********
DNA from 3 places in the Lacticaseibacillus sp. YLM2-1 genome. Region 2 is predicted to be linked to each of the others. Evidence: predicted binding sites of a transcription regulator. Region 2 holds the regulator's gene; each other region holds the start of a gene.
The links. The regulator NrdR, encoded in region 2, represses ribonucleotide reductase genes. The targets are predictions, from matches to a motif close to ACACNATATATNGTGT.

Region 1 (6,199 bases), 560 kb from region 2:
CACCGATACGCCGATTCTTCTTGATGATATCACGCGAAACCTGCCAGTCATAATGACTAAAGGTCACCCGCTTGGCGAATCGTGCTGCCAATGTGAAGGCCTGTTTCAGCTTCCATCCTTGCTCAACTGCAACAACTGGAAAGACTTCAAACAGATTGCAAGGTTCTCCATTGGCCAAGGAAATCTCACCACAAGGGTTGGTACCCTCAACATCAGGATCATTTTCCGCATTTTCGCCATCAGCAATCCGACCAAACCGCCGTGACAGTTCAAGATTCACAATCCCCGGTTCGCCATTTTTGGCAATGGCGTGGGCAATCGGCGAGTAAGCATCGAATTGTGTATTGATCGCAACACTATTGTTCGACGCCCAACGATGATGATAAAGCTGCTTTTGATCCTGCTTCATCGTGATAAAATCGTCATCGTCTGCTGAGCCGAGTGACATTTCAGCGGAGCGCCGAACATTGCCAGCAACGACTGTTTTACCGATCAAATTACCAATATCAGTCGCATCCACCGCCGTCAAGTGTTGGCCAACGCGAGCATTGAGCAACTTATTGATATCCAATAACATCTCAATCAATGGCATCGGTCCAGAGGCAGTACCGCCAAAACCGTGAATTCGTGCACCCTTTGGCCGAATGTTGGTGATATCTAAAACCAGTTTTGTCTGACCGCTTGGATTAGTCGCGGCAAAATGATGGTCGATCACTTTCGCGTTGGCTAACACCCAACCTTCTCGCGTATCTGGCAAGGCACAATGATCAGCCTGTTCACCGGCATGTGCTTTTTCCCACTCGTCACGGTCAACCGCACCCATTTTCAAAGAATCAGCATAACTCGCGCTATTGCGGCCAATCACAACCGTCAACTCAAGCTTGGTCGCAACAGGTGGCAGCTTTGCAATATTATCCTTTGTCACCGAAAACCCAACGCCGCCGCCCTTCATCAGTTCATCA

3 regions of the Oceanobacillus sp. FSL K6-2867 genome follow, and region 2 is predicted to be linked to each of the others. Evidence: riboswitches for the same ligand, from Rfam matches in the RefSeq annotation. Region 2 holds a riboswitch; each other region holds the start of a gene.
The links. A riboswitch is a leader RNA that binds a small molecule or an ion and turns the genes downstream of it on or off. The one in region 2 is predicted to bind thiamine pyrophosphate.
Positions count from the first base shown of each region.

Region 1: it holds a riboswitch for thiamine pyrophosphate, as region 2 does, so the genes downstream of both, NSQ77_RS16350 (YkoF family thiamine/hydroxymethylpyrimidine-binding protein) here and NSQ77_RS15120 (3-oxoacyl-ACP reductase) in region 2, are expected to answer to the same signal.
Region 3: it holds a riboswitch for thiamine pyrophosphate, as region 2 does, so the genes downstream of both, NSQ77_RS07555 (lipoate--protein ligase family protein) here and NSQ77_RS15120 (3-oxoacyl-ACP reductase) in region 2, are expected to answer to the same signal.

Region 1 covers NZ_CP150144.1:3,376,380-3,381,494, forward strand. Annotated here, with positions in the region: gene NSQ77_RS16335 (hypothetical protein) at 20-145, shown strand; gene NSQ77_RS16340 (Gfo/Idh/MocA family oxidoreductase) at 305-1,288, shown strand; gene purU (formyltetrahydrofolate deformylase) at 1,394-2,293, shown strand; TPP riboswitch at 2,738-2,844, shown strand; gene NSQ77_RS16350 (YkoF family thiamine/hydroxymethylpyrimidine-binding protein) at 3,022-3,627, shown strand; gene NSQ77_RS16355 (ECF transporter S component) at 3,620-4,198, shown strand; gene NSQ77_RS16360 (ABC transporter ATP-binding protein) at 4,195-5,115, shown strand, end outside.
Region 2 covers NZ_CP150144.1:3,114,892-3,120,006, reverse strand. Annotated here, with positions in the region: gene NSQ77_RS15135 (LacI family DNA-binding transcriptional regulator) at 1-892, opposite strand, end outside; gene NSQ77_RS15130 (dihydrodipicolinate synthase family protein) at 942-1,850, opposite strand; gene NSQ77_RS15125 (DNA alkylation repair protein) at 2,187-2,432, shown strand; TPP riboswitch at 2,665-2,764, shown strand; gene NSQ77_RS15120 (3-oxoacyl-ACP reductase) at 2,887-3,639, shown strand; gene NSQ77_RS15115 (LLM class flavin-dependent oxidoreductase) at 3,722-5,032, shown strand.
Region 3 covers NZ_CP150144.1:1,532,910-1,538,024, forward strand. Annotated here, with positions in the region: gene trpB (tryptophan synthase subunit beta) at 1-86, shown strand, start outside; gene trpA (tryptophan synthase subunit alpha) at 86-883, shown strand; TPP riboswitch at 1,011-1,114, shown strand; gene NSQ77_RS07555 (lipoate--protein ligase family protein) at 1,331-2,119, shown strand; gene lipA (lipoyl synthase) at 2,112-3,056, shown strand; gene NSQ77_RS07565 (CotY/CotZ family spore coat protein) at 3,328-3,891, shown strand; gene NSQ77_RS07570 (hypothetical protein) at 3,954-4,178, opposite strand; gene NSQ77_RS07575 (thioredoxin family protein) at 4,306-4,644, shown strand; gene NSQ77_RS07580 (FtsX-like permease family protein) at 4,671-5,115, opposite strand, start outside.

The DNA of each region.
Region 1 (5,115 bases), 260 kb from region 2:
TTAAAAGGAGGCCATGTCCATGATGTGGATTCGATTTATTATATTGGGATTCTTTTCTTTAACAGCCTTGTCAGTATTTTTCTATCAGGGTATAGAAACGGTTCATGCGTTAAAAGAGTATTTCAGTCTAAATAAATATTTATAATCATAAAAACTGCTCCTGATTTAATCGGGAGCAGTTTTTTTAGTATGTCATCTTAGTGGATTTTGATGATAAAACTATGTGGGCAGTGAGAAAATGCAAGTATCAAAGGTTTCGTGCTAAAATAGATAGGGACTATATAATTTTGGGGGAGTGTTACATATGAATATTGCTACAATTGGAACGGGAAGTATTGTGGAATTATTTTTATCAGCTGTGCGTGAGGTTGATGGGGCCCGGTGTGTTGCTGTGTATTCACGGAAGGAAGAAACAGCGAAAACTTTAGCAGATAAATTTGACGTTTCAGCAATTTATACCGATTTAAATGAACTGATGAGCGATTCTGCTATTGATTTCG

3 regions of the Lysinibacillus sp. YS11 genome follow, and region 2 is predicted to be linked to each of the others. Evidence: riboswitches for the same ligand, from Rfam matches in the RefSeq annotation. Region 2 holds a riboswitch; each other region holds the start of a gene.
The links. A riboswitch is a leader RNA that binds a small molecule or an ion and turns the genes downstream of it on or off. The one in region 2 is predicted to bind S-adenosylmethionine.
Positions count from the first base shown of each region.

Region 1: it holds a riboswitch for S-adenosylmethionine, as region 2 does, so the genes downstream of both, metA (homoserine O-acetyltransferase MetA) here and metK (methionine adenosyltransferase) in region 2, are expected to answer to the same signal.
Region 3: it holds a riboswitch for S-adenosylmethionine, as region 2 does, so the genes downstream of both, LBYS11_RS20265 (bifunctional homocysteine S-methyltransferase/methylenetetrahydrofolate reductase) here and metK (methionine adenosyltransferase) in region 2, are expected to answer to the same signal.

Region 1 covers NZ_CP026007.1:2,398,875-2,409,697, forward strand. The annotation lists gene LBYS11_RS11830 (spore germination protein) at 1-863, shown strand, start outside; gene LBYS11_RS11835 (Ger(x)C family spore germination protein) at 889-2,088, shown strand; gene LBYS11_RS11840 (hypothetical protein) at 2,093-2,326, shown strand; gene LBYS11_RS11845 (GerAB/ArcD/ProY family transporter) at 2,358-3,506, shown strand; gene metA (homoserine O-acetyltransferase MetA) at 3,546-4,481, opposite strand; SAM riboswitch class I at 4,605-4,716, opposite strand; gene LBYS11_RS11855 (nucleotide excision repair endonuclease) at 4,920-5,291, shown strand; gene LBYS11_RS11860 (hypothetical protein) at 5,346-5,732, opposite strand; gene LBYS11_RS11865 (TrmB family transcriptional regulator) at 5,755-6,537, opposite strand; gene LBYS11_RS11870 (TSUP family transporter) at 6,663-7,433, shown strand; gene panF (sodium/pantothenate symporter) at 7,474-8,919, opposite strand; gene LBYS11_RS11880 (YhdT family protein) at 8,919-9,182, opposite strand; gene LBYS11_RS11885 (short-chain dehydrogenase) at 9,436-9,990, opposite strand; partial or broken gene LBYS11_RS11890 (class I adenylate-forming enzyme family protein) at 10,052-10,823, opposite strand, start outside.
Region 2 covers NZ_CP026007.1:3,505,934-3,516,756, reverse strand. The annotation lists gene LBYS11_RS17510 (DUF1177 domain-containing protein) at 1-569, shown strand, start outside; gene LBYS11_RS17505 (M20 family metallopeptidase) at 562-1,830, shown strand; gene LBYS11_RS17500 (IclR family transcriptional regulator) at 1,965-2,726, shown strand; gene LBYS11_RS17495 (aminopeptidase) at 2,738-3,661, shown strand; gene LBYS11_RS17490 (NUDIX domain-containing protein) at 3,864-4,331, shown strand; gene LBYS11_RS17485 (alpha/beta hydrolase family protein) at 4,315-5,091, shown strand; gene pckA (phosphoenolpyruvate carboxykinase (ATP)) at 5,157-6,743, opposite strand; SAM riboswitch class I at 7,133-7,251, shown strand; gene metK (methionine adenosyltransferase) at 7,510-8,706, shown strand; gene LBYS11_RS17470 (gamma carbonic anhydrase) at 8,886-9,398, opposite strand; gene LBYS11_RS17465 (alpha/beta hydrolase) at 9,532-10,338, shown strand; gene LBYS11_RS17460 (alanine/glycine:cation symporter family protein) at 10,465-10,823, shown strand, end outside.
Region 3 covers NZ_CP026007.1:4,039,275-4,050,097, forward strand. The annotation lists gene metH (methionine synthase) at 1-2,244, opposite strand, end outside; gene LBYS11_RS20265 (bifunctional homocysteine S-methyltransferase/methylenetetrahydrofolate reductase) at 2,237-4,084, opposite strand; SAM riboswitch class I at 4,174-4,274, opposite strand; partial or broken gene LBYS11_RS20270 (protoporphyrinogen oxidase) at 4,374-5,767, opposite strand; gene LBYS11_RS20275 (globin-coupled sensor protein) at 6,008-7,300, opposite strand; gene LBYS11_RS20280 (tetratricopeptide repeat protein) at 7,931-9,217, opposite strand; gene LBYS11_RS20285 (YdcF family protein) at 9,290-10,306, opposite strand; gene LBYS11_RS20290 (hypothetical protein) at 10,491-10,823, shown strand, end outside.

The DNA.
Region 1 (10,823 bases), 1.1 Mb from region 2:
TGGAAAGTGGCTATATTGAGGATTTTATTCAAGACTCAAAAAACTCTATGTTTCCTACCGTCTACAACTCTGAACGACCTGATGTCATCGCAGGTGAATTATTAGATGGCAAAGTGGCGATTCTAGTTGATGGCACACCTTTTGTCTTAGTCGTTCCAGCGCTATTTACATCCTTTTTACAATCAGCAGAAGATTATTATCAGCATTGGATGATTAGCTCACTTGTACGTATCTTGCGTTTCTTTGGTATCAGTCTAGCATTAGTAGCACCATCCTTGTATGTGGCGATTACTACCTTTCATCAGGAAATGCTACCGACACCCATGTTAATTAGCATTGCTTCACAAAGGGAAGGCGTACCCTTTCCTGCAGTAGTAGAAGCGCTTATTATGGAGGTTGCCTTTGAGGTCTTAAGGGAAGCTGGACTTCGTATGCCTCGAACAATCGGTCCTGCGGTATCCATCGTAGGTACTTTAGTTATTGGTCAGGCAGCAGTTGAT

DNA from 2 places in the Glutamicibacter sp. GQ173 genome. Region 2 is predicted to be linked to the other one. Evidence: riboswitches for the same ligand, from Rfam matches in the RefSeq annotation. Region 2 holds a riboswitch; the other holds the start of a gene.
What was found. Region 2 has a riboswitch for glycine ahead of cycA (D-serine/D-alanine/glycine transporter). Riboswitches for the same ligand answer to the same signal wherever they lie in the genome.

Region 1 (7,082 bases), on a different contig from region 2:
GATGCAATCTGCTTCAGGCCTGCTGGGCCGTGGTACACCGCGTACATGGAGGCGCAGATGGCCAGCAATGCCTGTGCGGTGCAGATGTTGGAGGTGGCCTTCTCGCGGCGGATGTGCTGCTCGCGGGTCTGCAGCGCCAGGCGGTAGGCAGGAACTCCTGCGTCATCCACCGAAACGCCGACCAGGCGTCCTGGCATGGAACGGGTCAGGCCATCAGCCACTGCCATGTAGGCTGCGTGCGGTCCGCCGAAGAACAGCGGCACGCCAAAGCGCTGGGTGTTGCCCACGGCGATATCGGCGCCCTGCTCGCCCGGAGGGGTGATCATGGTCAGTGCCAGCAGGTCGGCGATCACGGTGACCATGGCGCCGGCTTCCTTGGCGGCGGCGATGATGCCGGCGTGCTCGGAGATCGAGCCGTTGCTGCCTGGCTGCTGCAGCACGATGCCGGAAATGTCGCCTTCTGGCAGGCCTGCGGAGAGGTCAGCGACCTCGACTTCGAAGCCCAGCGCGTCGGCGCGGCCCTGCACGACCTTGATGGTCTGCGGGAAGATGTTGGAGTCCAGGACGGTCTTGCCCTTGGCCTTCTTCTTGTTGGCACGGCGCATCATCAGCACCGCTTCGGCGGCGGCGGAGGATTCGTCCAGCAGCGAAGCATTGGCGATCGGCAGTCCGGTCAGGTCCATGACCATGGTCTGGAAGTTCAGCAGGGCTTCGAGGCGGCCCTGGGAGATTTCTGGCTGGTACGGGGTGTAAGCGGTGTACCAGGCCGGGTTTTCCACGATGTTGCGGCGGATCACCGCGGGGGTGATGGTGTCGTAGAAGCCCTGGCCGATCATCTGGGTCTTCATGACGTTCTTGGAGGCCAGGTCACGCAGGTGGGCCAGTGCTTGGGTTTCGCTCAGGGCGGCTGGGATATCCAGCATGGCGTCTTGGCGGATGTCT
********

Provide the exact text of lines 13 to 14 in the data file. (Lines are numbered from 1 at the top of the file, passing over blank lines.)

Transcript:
The DNA of each region.
Region 1 (5,115 bases), 260 kb from region 2: